Wednesday, August 24, 2016

Red Dwarf VII Episode 1: "Tikka to Ride"

Lister's time-travelling quest for curry almost unravels the course of history. Probably the most glaring thing about this episode, as many have noted, is that the time drive of Series VI's "Out of Time" now works in a manner completely contrary to its original function: it now travels through space and time rather than just time. As such, Lister is able to request Kryten (or at least Spare Head 2) to transport them to London in the 23rd century. Despite the fact that this goes wrong, why doesn't Lister just ask Kryten to take them back to Earth in their own time period instantly? The only vaguely plausible option is that Lister's still meant to be trying to follow what happened way back in "Stasis Leak" in Series II but the idea is pretty risible. Really it's quite apparent that they just wanted to do an episode about the Dwarfers being responsible for the assassination of JFK, which is fine, but they could have done it in a way which created fewer plot holes; they could, for instance, like in "Backwards", have gone through a wormhole or something.

I'm obviously suffering from the nerd's failing here of taking a silly sitcom too seriously and prioritising the sci-fi over the comedy, but I can't help but feel that a show in which the entire premise is that the characters are stuck three million years into deep space probably shouldn't have episodes where they just "pop over to Earth" and then "pop back to deep space" again willy-nilly. Maybe if you want to make a show about the JFK assassination, do it in something other than Red Dwarf. The whole concept is too "Doctor Who" for me. I like (classic) Doctor Who, but it's a different show to this.

Nonetheless, "Tikka To Ride" has its moments, such as Spare Head 2's behaviour; "just call me badass" is a favourite line of mine, as is Lister's later reprimand "you don't say 'bet your ass'." A couple of other good ones are "The laws of time and space? Who gives a smeg?" and of course "You've brought the twentieth century to the very brink of extinction. Gum?" The shot in which the four of them are pulled on the rope as Lee Harvey Oswald falls out the window is a classic example of hammy Red Dwarf visual comedy as well. Probably the strongest joke, however, comes early in the episode when Rimmer tells Lister that, in tribute to the lost curries, he proposes they have "a minute's flatulence." Nonetheless, the show takes Lister's curry fixation to ludicrous levels, with him describing himself as a "curry-aholic".

The location filming on the air base to represent 1960s Texas is well-chosen, well-shot and convincing, but I think it suffers a little from a lack of establishing shots. I also still don't really understand why they need JFK to assassinate himself, but I'm sure Doug Naylor could explain it. The ending's okay as well, as the bit in which Rimmer throws Lister to the ground and he, the Cat and Kryten proceed to beat the shit out of him for all the trouble he's caused is funny because it's so over the top, even though it feels rather farcical compared with the show's more common reliance on verbal humour. The scene in which the Cat and Lister discover they've been eating the cooked remains of the dead man is kind of funny and bears mentioning, but Kryten's remark that they're "picking on the chickens" doesn't really work in my view. Incidentally, this episode seems to establish a curious idea that in his hard-light form Rimmer doesn't eat solid food; he's always seen drinking soup. I wonder what the point of that was meant to be; he's shown eating hologrammatic food elsewhere, and "Legion" makes a point of the fact that he can now eat normally (although how that's meant to work I couldn't tell you).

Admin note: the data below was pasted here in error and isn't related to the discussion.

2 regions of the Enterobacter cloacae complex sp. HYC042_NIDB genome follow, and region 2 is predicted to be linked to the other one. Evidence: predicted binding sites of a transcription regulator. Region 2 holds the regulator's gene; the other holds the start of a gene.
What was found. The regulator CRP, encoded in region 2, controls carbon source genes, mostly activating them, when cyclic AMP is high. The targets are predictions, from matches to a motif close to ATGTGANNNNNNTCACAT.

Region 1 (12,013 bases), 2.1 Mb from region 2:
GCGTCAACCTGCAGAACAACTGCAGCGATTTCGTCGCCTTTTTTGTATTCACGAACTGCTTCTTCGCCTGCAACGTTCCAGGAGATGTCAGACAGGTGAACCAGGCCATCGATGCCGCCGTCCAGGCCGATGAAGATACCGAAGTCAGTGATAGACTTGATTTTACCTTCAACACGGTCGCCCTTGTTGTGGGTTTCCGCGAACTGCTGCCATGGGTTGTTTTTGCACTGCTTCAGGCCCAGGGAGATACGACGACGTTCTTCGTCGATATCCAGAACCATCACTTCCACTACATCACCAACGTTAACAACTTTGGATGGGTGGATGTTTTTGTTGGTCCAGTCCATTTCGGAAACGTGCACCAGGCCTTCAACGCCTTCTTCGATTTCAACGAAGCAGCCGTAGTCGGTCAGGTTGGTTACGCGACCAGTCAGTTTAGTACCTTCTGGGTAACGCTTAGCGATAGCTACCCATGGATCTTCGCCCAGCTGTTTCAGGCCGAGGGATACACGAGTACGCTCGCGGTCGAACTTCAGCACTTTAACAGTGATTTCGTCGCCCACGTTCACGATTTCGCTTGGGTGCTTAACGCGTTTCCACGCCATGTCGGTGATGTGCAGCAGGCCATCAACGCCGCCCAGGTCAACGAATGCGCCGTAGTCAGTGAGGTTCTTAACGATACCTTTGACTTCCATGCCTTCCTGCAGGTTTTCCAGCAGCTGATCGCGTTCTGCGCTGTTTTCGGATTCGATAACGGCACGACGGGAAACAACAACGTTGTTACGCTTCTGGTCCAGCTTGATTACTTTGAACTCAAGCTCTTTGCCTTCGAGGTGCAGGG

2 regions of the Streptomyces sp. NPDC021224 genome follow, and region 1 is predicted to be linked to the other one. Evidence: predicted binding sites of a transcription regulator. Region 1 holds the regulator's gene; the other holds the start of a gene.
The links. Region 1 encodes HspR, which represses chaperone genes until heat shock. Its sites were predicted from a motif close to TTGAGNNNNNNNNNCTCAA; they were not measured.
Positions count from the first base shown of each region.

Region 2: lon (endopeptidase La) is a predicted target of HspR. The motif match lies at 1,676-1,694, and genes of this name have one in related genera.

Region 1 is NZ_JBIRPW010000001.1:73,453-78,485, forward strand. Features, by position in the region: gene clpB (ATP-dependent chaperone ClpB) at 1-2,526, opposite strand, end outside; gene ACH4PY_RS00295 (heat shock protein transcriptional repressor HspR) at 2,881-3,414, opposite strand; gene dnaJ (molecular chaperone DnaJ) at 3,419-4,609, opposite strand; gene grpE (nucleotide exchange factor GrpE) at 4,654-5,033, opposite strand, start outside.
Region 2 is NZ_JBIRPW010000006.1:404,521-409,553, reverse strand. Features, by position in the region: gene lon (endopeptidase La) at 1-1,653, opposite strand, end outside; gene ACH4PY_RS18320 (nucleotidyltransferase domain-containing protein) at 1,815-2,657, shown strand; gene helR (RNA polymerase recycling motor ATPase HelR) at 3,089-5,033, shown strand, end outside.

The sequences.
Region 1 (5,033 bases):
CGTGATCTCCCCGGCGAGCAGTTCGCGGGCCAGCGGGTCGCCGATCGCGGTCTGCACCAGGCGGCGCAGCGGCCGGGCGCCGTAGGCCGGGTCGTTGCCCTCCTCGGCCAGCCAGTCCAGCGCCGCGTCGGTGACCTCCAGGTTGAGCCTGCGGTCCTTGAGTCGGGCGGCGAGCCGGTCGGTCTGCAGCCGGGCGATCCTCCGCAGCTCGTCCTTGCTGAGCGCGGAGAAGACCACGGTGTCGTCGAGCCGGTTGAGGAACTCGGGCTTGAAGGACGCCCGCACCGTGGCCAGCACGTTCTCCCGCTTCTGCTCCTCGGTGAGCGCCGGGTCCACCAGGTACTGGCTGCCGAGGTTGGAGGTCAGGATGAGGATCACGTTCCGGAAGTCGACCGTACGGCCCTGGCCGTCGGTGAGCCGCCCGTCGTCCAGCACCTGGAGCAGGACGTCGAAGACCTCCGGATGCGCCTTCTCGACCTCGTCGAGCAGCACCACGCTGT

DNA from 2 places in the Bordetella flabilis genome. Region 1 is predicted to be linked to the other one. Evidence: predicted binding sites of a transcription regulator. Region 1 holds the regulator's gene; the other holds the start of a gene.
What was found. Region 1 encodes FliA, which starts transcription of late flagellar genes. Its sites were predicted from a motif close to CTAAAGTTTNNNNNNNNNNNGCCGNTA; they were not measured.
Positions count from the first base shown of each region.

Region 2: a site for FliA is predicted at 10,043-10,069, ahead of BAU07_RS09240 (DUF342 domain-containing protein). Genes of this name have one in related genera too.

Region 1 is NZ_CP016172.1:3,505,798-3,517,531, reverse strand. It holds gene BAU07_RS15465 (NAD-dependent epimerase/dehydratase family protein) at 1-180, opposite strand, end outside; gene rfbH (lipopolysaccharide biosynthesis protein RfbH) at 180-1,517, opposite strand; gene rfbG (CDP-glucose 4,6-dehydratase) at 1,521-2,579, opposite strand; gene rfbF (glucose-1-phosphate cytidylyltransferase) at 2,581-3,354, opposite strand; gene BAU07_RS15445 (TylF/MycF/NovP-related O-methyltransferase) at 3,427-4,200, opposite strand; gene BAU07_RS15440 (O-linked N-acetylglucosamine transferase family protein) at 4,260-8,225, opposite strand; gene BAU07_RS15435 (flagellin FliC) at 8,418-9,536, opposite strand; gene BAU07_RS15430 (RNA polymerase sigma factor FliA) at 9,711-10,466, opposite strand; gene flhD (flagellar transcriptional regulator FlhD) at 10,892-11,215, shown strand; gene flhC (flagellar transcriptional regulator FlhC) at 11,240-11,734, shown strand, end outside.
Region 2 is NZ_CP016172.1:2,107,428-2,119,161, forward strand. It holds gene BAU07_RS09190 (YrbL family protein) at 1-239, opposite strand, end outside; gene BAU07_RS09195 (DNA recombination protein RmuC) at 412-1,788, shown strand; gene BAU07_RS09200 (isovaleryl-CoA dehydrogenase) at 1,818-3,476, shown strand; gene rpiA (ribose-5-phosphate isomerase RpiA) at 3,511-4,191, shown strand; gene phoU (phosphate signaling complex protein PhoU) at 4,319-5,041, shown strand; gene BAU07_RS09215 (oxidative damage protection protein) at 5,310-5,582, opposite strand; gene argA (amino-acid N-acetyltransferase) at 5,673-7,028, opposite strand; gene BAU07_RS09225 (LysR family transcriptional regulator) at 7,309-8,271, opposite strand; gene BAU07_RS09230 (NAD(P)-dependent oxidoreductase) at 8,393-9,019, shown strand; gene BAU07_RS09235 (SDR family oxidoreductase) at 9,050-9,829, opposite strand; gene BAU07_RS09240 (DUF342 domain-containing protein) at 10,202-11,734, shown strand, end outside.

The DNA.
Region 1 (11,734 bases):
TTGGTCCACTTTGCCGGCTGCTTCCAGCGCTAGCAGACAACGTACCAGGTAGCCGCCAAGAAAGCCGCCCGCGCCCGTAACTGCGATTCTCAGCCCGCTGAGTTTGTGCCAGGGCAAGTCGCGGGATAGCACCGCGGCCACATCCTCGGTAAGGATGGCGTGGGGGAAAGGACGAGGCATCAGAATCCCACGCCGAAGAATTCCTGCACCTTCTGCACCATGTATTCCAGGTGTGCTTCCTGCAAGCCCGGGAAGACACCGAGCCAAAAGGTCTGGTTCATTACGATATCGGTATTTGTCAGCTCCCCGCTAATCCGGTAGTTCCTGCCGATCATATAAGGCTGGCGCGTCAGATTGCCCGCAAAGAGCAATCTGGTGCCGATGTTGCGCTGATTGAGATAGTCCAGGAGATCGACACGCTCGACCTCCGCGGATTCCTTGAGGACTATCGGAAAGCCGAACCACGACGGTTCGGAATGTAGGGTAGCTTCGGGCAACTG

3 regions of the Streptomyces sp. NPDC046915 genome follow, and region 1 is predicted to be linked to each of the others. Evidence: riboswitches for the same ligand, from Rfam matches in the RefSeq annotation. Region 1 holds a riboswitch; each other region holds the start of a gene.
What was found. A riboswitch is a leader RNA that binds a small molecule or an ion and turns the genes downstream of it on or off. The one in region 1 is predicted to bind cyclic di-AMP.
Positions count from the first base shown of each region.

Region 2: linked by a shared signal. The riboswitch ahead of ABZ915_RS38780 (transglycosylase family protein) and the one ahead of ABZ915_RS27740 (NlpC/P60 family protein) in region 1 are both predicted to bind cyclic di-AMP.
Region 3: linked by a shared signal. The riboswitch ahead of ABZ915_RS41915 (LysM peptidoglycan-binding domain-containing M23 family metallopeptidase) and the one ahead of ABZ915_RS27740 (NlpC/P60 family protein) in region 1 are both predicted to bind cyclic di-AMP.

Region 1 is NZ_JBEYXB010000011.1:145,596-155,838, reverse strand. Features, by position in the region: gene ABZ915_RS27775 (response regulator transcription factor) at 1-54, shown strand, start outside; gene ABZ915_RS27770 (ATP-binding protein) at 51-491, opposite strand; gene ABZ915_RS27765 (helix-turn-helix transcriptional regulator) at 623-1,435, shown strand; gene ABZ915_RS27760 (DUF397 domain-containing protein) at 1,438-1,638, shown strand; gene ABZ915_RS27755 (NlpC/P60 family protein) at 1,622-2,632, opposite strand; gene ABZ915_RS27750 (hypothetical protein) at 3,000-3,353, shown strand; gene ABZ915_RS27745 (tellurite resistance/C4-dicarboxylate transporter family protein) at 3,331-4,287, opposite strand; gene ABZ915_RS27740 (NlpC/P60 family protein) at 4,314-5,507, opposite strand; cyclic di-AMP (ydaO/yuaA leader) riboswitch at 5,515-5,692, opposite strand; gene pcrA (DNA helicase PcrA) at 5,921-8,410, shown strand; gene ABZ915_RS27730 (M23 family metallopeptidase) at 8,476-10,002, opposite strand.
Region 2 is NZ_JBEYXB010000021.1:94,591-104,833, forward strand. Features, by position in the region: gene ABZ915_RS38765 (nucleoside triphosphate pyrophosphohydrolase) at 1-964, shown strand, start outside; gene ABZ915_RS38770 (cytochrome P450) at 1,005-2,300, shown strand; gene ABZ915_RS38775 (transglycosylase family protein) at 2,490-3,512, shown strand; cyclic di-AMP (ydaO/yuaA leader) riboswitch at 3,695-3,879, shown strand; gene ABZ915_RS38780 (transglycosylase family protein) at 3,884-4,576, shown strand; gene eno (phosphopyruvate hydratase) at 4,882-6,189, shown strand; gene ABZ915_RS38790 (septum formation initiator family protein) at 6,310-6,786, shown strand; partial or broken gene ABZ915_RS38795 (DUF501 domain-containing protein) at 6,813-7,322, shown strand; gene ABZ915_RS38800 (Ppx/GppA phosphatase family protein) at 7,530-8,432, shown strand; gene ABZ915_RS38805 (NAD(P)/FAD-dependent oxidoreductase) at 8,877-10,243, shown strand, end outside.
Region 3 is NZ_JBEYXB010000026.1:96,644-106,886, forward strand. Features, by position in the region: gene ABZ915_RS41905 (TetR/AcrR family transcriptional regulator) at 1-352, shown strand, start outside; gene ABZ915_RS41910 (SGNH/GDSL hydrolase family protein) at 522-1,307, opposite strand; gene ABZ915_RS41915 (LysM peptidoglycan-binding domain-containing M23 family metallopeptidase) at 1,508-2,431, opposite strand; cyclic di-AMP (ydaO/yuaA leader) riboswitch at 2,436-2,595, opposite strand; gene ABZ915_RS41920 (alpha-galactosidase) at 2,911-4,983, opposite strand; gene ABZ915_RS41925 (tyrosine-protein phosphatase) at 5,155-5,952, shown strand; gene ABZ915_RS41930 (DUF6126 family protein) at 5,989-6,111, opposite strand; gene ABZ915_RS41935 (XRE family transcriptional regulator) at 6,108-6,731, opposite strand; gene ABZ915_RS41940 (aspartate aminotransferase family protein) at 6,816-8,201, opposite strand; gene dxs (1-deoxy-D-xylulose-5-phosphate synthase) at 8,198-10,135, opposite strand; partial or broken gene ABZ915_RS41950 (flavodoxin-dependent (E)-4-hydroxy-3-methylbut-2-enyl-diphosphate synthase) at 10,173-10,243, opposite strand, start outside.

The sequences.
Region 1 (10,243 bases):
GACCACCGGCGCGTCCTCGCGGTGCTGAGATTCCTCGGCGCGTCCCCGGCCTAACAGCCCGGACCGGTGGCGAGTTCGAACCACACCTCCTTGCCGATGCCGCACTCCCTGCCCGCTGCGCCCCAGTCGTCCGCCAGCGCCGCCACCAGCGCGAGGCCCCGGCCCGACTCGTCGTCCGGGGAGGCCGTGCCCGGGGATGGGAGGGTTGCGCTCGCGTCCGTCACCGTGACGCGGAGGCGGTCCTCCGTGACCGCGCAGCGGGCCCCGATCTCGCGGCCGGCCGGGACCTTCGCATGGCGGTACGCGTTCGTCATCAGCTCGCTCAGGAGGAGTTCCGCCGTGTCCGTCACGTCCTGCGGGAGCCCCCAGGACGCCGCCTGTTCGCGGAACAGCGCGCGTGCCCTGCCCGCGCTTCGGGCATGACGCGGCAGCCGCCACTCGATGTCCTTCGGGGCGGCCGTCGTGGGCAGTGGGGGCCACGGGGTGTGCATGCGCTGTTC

It's worth noting that the DVD has an "extended" version of the episode, originally released on VHS, adding a few extra gags and an epilogue sequence in which Lister discovers that the curries disappeared because he stole them himself from the past using the time drive. It's completely pointless and you can see that it was only filmed to make the home release of the episode a bit more appealing. Oddly, this was filmed at the end of Series VII shooting, after Chris Barrie had decided to come back to the show. He wasn't gone long, was he? They may as well have filmed a few inserts for the rest of the series with him showing up on monitors saying "All right Listy, this whole Ace lark isn't working out; I'll be back in a bit."

In general, while "Tikka to Ride" has some funny moments, I don't think the core concept is a good fit in Red Dwarf, I don't like the way it turns Lister into a curry-obsessed caricature, and I don't like the way it resolves the cliffhanger from "Out of Time" purely to make a silly prop gag about cameras exploding because they're confused by explanations of time paradoxes. I honestly feel like a few things that made the show good were simply forgotten when it came to writing this one.

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